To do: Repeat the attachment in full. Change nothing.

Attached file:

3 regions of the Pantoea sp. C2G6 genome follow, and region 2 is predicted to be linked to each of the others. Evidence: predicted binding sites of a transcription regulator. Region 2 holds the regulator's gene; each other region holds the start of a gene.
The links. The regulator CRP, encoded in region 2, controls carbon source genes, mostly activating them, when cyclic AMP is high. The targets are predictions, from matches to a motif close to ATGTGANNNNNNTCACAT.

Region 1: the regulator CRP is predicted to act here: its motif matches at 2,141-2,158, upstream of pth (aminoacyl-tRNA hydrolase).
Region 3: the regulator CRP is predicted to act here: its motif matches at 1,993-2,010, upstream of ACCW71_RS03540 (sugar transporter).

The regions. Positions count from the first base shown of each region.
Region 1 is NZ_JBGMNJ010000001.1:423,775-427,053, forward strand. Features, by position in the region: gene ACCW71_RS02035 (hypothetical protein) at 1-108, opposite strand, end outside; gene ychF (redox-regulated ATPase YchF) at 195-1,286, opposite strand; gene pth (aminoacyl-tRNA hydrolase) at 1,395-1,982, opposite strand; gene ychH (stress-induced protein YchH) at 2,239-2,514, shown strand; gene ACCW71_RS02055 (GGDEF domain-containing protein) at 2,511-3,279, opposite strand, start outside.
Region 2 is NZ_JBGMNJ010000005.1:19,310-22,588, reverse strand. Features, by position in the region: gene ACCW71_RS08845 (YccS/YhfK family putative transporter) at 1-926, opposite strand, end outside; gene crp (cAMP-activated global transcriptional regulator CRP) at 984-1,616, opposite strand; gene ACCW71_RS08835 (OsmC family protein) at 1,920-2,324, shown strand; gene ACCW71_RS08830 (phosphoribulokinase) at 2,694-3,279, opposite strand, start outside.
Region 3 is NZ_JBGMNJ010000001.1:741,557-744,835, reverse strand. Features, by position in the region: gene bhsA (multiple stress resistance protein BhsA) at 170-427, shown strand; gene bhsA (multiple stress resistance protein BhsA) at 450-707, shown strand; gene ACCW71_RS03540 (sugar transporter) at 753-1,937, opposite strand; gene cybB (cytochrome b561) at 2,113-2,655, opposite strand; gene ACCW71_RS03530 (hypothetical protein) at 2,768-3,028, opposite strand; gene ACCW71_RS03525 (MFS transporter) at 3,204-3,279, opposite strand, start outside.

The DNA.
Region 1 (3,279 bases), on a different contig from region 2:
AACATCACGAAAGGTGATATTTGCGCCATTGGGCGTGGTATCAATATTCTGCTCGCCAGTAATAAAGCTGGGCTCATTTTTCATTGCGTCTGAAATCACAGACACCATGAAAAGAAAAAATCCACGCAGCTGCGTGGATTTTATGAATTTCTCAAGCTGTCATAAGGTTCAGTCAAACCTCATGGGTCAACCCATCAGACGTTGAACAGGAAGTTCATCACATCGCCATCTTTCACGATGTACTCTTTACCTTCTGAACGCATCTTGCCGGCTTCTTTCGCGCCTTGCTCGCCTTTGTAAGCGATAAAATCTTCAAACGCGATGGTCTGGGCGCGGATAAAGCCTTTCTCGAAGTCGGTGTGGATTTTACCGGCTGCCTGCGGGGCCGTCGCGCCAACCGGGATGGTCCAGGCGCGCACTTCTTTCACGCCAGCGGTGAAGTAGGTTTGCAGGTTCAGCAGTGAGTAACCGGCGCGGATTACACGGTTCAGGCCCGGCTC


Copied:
3 regions of the Pantoea sp. C2G6 genome follow, and region 2 is predicted to be linked to each of the others. Evidence: predicted binding sites of a transcription regulator. Region 2 holds the regulator's gene; each other region holds the start of a gene.
The links. The regulator CRP, encoded in region 2, controls carbon source genes, mostly activating them, when cyclic AMP is high. The targets are predictions, from matches to a motif close to ATGTGANNNNNNTCACAT.

Region 1: the regulator CRP is predicted to act here: its motif matches at 2,141-2,158, upstream of pth (aminoacyl-tRNA hydrolase).
Region 3: the regulator CRP is predicted to act here: its motif matches at 1,993-2,010, upstream of ACCW71_RS03540 (sugar transporter).

The regions. Positions count from the first base shown of each region.
Region 1 is NZ_JBGMNJ010000001.1:423,775-427,053, forward strand. Features, by position in the region: gene ACCW71_RS02035 (hypothetical protein) at 1-108, opposite strand, end outside; gene ychF (redox-regulated ATPase YchF) at 195-1,286, opposite strand; gene pth (aminoacyl-tRNA hydrolase) at 1,395-1,982, opposite strand; gene ychH (stress-induced protein YchH) at 2,239-2,514, shown strand; gene ACCW71_RS02055 (GGDEF domain-containing protein) at 2,511-3,279, opposite strand, start outside.
Region 2 is NZ_JBGMNJ010000005.1:19,310-22,588, reverse strand. Features, by position in the region: gene ACCW71_RS08845 (YccS/YhfK family putative transporter) at 1-926, opposite strand, end outside; gene crp (cAMP-activated global transcriptional regulator CRP) at 984-1,616, opposite strand; gene ACCW71_RS08835 (OsmC family protein) at 1,920-2,324, shown strand; gene ACCW71_RS08830 (phosphoribulokinase) at 2,694-3,279, opposite strand, start outside.
Region 3 is NZ_JBGMNJ010000001.1:741,557-744,835, reverse strand. Features, by position in the region: gene bhsA (multiple stress resistance protein BhsA) at 170-427, shown strand; gene bhsA (multiple stress resistance protein BhsA) at 450-707, shown strand; gene ACCW71_RS03540 (sugar transporter) at 753-1,937, opposite strand; gene cybB (cytochrome b561) at 2,113-2,655, opposite strand; gene ACCW71_RS03530 (hypothetical protein) at 2,768-3,028, opposite strand; gene ACCW71_RS03525 (MFS transporter) at 3,204-3,279, opposite strand, start outside.

The DNA.
Region 1 (3,279 bases), on a different contig from region 2:
AACATCACGAAAGGTGATATTTGCGCCATTGGGCGTGGTATCAATATTCTGCTCGCCAGTAATAAAGCTGGGCTCATTTTTCATTGCGTCTGAAATCACAGACACCATGAAAAGAAAAAATCCACGCAGCTGCGTGGATTTTATGAATTTCTCAAGCTGTCATAAGGTTCAGTCAAACCTCATGGGTCAACCCATCAGACGTTGAACAGGAAGTTCATCACATCGCCATCTTTCACGATGTACTCTTTACCTTCTGAACGCATCTTGCCGGCTTCTTTCGCGCCTTGCTCGCCTTTGTAAGCGATAAAATCTTCAAACGCGATGGTCTGGGCGCGGATAAAGCCTTTCTCGAAGTCGGTGTGGATTTTACCGGCTGCCTGCGGGGCCGTCGCGCCAACCGGGATGGTCCAGGCGCGCACTTCTTTCACGCCAGCGGTGAAGTAGGTTTGCAGGTTCAGCAGTGAGTAACCGGCGCGGATTACACGGTTCAGGCCCGGCTC